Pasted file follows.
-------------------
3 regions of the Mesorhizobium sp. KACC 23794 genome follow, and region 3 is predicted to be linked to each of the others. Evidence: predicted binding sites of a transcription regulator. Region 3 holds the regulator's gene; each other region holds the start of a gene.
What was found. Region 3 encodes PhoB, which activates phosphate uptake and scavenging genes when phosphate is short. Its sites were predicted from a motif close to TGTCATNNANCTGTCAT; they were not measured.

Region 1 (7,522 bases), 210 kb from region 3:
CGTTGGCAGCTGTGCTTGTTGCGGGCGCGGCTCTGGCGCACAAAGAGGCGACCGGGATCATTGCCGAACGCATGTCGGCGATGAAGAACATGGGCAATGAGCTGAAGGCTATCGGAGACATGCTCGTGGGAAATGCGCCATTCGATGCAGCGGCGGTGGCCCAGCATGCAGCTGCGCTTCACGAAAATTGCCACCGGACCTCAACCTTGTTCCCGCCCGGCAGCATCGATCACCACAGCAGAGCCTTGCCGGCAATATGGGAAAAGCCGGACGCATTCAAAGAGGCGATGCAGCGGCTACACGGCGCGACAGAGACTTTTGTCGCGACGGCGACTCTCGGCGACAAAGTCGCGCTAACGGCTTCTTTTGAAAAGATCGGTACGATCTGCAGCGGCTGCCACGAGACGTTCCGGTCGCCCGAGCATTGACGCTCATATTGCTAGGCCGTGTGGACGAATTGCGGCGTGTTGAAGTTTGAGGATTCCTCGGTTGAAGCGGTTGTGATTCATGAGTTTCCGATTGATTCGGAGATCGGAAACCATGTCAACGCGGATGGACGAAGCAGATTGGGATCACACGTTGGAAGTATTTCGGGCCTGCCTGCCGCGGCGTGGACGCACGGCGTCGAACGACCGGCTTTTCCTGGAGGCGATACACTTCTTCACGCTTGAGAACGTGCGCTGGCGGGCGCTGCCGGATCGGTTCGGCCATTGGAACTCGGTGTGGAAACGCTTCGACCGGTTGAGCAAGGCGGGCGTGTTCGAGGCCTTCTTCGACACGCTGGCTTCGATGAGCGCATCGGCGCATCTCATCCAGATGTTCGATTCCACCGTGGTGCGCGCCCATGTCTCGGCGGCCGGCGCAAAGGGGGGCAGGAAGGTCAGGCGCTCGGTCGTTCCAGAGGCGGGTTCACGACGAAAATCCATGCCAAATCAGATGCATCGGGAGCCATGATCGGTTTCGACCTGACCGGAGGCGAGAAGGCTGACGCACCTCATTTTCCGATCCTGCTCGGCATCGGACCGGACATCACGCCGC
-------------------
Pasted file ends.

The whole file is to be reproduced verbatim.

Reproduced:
3 regions of the Mesorhizobium sp. KACC 23794 genome follow, and region 3 is predicted to be linked to each of the others. Evidence: predicted binding sites of a transcription regulator. Region 3 holds the regulator's gene; each other region holds the start of a gene.
What was found. Region 3 encodes PhoB, which activates phosphate uptake and scavenging genes when phosphate is short. Its sites were predicted from a motif close to TGTCATNNANCTGTCAT; they were not measured.

Region 1 (7,522 bases), 210 kb from region 3:
CGTTGGCAGCTGTGCTTGTTGCGGGCGCGGCTCTGGCGCACAAAGAGGCGACCGGGATCATTGCCGAACGCATGTCGGCGATGAAGAACATGGGCAATGAGCTGAAGGCTATCGGAGACATGCTCGTGGGAAATGCGCCATTCGATGCAGCGGCGGTGGCCCAGCATGCAGCTGCGCTTCACGAAAATTGCCACCGGACCTCAACCTTGTTCCCGCCCGGCAGCATCGATCACCACAGCAGAGCCTTGCCGGCAATATGGGAAAAGCCGGACGCATTCAAAGAGGCGATGCAGCGGCTACACGGCGCGACAGAGACTTTTGTCGCGACGGCGACTCTCGGCGACAAAGTCGCGCTAACGGCTTCTTTTGAAAAGATCGGTACGATCTGCAGCGGCTGCCACGAGACGTTCCGGTCGCCCGAGCATTGACGCTCATATTGCTAGGCCGTGTGGACGAATTGCGGCGTGTTGAAGTTTGAGGATTCCTCGGTTGAAGCGGTTGTGATTCATGAGTTTCCGATTGATTCGGAGATCGGAAACCATGTCAACGCGGATGGACGAAGCAGATTGGGATCACACGTTGGAAGTATTTCGGGCCTGCCTGCCGCGGCGTGGACGCACGGCGTCGAACGACCGGCTTTTCCTGGAGGCGATACACTTCTTCACGCTTGAGAACGTGCGCTGGCGGGCGCTGCCGGATCGGTTCGGCCATTGGAACTCGGTGTGGAAACGCTTCGACCGGTTGAGCAAGGCGGGCGTGTTCGAGGCCTTCTTCGACACGCTGGCTTCGATGAGCGCATCGGCGCATCTCATCCAGATGTTCGATTCCACCGTGGTGCGCGCCCATGTCTCGGCGGCCGGCGCAAAGGGGGGCAGGAAGGTCAGGCGCTCGGTCGTTCCAGAGGCGGGTTCACGACGAAAATCCATGCCAAATCAGATGCATCGGGAGCCATGATCGGTTTCGACCTGACCGGAGGCGAGAAGGCTGACGCACCTCATTTTCCGATCCTGCTCGGCATCGGACCGGACATCACGCCGC